Hello everyone! I hope you are all doing well!

Today I want to showcase something special that I made for our doll Secret Santa gift exchange at Christmas this year. We were each assigned a name along with the address of a person whom we were to make or buy a doll related gift for. Of course, it was all a secret so no one found out who their Secret Santa was until their gift arrived. I also didn’t get around to posting about it until now, but that’s okay! 

We had so much fun with this project! The specifics of our doll Secret Santa recipient’s profile mentioned that she would like something in a steampunk fashion, so I immediately set to work to find the perfect pattern.

What caught my eye right off the bat was Simplicity’s 1392 Steampunk Pattern for dolls. I was instantly on a mission to create all of the pretty little doll things!

I already had a coordinating fabric bundle that I had purchased at Walmart that I thought would be so perfect for this project. I love all of the pinks and browns in these fabrics.

First things first, I had to get my hands on the pattern. We live in Canada, so a lot of Simplicity patterns are not that readily available to us. However, there was the option to download the PDF version of the pattern.

I finally decided that I would just take my chances, and purchase the download. I was unsure if it would even work since I am not always the most tech savvy person around, but it was worth a shot. 

It turned out that downloading the PDF was not an easy task! First I had to wait two days for them to get my pattern ready. Then I had to register and submit to a copyright license that ensured that I would not share the pattern that I had purchased.

Next, I had to download and install some complicated software that would enable my computer to even read the pattern file. After jumping through these hoops for what seemed like an eternity, my file was finally ready to download, and print. All 26 pages of it. Right. LOL!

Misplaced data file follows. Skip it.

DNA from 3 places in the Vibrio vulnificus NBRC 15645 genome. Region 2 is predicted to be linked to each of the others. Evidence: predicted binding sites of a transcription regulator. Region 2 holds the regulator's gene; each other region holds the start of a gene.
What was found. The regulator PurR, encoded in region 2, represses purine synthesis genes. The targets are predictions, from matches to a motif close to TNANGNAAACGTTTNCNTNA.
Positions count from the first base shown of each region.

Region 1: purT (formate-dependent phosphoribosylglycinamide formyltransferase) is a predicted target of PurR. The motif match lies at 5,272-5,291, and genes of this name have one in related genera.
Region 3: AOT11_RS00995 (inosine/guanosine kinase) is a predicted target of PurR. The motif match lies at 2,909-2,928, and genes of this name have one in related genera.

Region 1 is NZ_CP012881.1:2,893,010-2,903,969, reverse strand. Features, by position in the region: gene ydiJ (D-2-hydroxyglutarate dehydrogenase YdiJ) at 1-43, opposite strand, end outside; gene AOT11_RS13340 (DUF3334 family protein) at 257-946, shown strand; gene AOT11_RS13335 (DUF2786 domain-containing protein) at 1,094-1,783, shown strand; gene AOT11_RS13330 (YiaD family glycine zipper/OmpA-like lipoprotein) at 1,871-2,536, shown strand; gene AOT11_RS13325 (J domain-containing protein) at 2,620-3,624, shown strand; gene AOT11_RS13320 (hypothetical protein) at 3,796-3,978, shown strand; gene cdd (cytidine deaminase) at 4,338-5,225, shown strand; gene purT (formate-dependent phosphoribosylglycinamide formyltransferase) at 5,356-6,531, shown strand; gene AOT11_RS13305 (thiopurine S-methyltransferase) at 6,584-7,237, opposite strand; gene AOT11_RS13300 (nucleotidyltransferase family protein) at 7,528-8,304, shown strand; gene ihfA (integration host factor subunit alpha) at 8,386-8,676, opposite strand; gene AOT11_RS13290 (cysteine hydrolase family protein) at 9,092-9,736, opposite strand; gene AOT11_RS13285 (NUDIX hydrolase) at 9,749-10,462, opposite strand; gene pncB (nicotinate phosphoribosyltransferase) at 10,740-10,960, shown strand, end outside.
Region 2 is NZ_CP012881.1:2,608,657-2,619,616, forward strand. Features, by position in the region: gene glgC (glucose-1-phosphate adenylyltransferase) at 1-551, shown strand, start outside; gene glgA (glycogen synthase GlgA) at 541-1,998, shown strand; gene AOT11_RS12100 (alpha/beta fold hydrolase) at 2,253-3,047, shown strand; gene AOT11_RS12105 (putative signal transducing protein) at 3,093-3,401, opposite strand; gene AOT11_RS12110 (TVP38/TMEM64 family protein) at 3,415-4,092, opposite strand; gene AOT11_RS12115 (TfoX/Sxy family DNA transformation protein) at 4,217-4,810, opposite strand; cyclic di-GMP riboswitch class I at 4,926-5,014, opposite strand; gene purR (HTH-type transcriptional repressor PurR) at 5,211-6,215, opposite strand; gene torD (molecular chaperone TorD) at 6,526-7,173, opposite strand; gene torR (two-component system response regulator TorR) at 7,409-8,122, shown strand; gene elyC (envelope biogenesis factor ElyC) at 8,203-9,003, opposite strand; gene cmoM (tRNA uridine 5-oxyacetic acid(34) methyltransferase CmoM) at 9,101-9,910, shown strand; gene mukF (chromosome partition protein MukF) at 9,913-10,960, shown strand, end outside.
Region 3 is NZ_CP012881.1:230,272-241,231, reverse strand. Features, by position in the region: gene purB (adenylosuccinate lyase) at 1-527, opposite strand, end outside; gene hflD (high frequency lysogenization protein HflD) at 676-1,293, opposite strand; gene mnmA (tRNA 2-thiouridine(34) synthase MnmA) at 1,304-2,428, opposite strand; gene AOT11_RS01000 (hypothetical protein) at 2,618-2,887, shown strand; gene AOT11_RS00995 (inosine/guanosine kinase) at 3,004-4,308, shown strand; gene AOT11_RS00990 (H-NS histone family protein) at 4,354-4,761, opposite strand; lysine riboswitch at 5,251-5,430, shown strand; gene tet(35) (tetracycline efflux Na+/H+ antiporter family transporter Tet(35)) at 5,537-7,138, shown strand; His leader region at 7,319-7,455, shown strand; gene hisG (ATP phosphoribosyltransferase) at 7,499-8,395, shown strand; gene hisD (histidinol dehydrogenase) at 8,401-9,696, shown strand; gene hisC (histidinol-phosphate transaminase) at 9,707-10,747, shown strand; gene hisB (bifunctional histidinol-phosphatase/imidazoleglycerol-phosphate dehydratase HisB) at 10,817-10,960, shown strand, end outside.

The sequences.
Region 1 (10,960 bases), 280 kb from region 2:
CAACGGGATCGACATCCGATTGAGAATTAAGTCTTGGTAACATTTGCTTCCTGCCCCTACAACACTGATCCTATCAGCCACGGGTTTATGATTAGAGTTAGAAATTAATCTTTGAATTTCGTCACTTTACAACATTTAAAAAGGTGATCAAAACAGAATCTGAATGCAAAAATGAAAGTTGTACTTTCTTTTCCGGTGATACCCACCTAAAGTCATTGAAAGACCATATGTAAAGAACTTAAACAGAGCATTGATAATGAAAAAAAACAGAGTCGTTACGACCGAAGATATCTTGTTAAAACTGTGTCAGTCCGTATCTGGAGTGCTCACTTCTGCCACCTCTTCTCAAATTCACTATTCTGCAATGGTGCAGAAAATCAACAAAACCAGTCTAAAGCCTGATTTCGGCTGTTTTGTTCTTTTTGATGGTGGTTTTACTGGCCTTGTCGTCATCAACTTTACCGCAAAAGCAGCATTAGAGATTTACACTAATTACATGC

Okay, I thought to myself, I will just print it off, and then I can be done with this, and I can get to the fun part, the sewing. Yay! Go me! Wrong.

After printing off 26 pages I soon realized that the pattern was not all nice and neatly organized like the PDF patterns that I frequently download from Pixie Faire.

Instead, it was printing out exactly what was on the onion tissue paper pattern. That meant that many of the pattern pieces were split several ways between multiple sheets of paper. I was going to have to cut it all out, and put it all back together again like a giant jigsaw puzzle. Right. 

Luckily, I have ridiculous amounts of patience and determination. After hours of cutting, and taping all of the pattern pieces together, I finally had all of the pieces that the pattern required. Success!! And maybe partial insanity, but I didn’t care. I finally had a pattern that I could work with! Now I just had to be sure to never, ever lose a pattern piece. EVER. 

Step 528: Read the pattern instructions. Okay, that seemed easy enough. The instructions were in a read only file that I had saved onto my computer at the start of the whole downloading process. I opened the file.

Not long afterward, I came to realize that reading a Simplicity pattern is a lot like reading hieroglyphics, except that the pictures are few, and are far less user friendly.